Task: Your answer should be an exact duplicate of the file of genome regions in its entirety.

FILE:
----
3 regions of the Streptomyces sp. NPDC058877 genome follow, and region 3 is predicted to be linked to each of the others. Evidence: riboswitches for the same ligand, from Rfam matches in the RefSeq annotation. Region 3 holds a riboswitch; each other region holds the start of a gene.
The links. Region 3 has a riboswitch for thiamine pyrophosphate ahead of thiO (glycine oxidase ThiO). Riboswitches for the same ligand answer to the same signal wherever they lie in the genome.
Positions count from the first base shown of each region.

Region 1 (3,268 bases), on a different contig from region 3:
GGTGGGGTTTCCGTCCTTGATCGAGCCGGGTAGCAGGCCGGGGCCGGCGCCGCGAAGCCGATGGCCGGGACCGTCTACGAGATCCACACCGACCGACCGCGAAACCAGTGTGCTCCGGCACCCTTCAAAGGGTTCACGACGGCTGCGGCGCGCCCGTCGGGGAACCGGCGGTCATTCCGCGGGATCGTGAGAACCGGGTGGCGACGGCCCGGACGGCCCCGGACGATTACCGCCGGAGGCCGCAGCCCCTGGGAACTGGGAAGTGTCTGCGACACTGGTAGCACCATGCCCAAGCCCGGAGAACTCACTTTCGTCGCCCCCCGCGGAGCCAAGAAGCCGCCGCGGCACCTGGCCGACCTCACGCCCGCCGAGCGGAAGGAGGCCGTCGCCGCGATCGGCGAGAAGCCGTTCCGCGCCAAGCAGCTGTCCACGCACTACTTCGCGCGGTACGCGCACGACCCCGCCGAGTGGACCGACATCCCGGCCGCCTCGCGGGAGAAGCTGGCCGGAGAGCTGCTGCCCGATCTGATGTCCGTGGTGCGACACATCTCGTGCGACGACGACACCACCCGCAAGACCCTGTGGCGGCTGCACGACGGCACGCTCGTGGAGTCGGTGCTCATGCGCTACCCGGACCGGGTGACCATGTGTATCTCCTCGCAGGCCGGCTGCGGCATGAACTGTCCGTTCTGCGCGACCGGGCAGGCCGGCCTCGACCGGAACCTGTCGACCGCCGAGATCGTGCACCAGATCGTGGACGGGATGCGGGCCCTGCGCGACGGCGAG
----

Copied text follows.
3 regions of the Streptomyces sp. NPDC058877 genome follow, and region 3 is predicted to be linked to each of the others. Evidence: riboswitches for the same ligand, from Rfam matches in the RefSeq annotation. Region 3 holds a riboswitch; each other region holds the start of a gene.
The links. Region 3 has a riboswitch for thiamine pyrophosphate ahead of thiO (glycine oxidase ThiO). Riboswitches for the same ligand answer to the same signal wherever they lie in the genome.
Positions count from the first base shown of each region.

Region 1 (3,268 bases), on a different contig from region 3:
GGTGGGGTTTCCGTCCTTGATCGAGCCGGGTAGCAGGCCGGGGCCGGCGCCGCGAAGCCGATGGCCGGGACCGTCTACGAGATCCACACCGACCGACCGCGAAACCAGTGTGCTCCGGCACCCTTCAAAGGGTTCACGACGGCTGCGGCGCGCCCGTCGGGGAACCGGCGGTCATTCCGCGGGATCGTGAGAACCGGGTGGCGACGGCCCGGACGGCCCCGGACGATTACCGCCGGAGGCCGCAGCCCCTGGGAACTGGGAAGTGTCTGCGACACTGGTAGCACCATGCCCAAGCCCGGAGAACTCACTTTCGTCGCCCCCCGCGGAGCCAAGAAGCCGCCGCGGCACCTGGCCGACCTCACGCCCGCCGAGCGGAAGGAGGCCGTCGCCGCGATCGGCGAGAAGCCGTTCCGCGCCAAGCAGCTGTCCACGCACTACTTCGCGCGGTACGCGCACGACCCCGCCGAGTGGACCGACATCCCGGCCGCCTCGCGGGAGAAGCTGGCCGGAGAGCTGCTGCCCGATCTGATGTCCGTGGTGCGACACATCTCGTGCGACGACGACACCACCCGCAAGACCCTGTGGCGGCTGCACGACGGCACGCTCGTGGAGTCGGTGCTCATGCGCTACCCGGACCGGGTGACCATGTGTATCTCCTCGCAGGCCGGCTGCGGCATGAACTGTCCGTTCTGCGCGACCGGGCAGGCCGGCCTCGACCGGAACCTGTCGACCGCCGAGATCGTGCACCAGATCGTGGACGGGATGCGGGCCCTGCGCGACGGCGAG